Here I’m talking about our male weightlifters. Our women have done a phenomenal job. They're winning medals at the Olympics, which is what we want. I left as national coach in ‘84 (male team only) to focus on administration. Soon after, we had international coaches, including Olympic medalists. This has been the case from 1990 through the present. None of this has brought much in the way of male lifting results.
That's the basis for today's talk among this group. I'm going to sit back and let these fine coaches explore the world of coaching as they see it. I'll ask each to introduce themselves and give you a background; let's go alphabetically. Spencer, you're up first. And Bridget (Raach), sorry, today ladies are last.
(Spencer Arnold): My name's Spencer Arnold. I'm the head strength coach for Power and Grace Performance here in Atlanta, Georgia. It’s our weightlifting club. I coach competitive weightlifters all over the world; also, I’m the head strength and conditioning director Hebrew and Christian Academy. So, I kind of working both angles.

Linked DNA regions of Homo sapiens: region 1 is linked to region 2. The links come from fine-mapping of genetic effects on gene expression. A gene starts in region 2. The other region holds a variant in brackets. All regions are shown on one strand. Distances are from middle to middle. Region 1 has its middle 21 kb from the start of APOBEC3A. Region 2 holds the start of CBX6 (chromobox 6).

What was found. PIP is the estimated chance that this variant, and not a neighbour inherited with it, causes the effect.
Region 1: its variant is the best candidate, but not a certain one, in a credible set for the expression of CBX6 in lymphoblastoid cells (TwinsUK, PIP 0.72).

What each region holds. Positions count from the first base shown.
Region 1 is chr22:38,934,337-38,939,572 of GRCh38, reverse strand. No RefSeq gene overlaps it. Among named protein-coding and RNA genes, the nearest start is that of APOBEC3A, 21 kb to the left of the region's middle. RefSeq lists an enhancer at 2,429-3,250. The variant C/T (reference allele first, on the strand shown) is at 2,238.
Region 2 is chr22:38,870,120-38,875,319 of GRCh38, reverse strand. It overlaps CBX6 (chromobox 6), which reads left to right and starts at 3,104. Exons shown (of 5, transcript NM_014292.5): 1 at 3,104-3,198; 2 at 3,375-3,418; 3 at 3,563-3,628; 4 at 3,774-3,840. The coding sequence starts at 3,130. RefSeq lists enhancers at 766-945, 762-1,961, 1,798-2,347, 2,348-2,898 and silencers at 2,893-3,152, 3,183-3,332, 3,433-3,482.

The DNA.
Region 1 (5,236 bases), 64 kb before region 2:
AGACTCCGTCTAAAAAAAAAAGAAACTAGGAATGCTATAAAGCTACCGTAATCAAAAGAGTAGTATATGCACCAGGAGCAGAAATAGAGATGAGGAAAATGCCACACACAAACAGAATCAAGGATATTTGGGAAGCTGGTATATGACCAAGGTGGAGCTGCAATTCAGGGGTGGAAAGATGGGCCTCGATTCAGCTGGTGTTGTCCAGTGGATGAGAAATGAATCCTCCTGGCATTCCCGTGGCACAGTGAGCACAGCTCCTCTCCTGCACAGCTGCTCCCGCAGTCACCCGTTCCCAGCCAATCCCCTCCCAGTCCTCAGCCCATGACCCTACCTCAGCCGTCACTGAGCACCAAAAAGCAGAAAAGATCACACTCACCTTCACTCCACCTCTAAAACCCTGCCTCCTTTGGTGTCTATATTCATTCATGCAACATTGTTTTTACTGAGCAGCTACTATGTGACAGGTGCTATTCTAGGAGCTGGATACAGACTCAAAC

(HN): How about your background as an athlete?
(SA): I was a little skinny 15-year-old kid at a high school with a great weightlifting coach. I picked up a barbell there, tried lifting for other sports. Turned out I was better at weightlifting, so I competed until my coaching took over. Now I just lift recreationally. But I competed nationally and internationally, won some national medals. I learned a lot about what not to do during the process.
(Gene Baker): I'm Gene Baker and live in Troy, Michigan. I have not been actively coaching for about 30 years. But in the 1980s I was the national coaching coordinator for the US, as well as a coach of my own team. One of the things I was most involved in was coaches’ education. I helped bring about the first set of coaching manuals and videos. Since then, I have been active in coaching high school track and football. Right now, I coach my two grandsons. They were the genesis of my comments to Harvey, because I took them to Nationals last year to watch the meet. One of them asked me, “Where is the coach? It sure doesn't look like he does much.”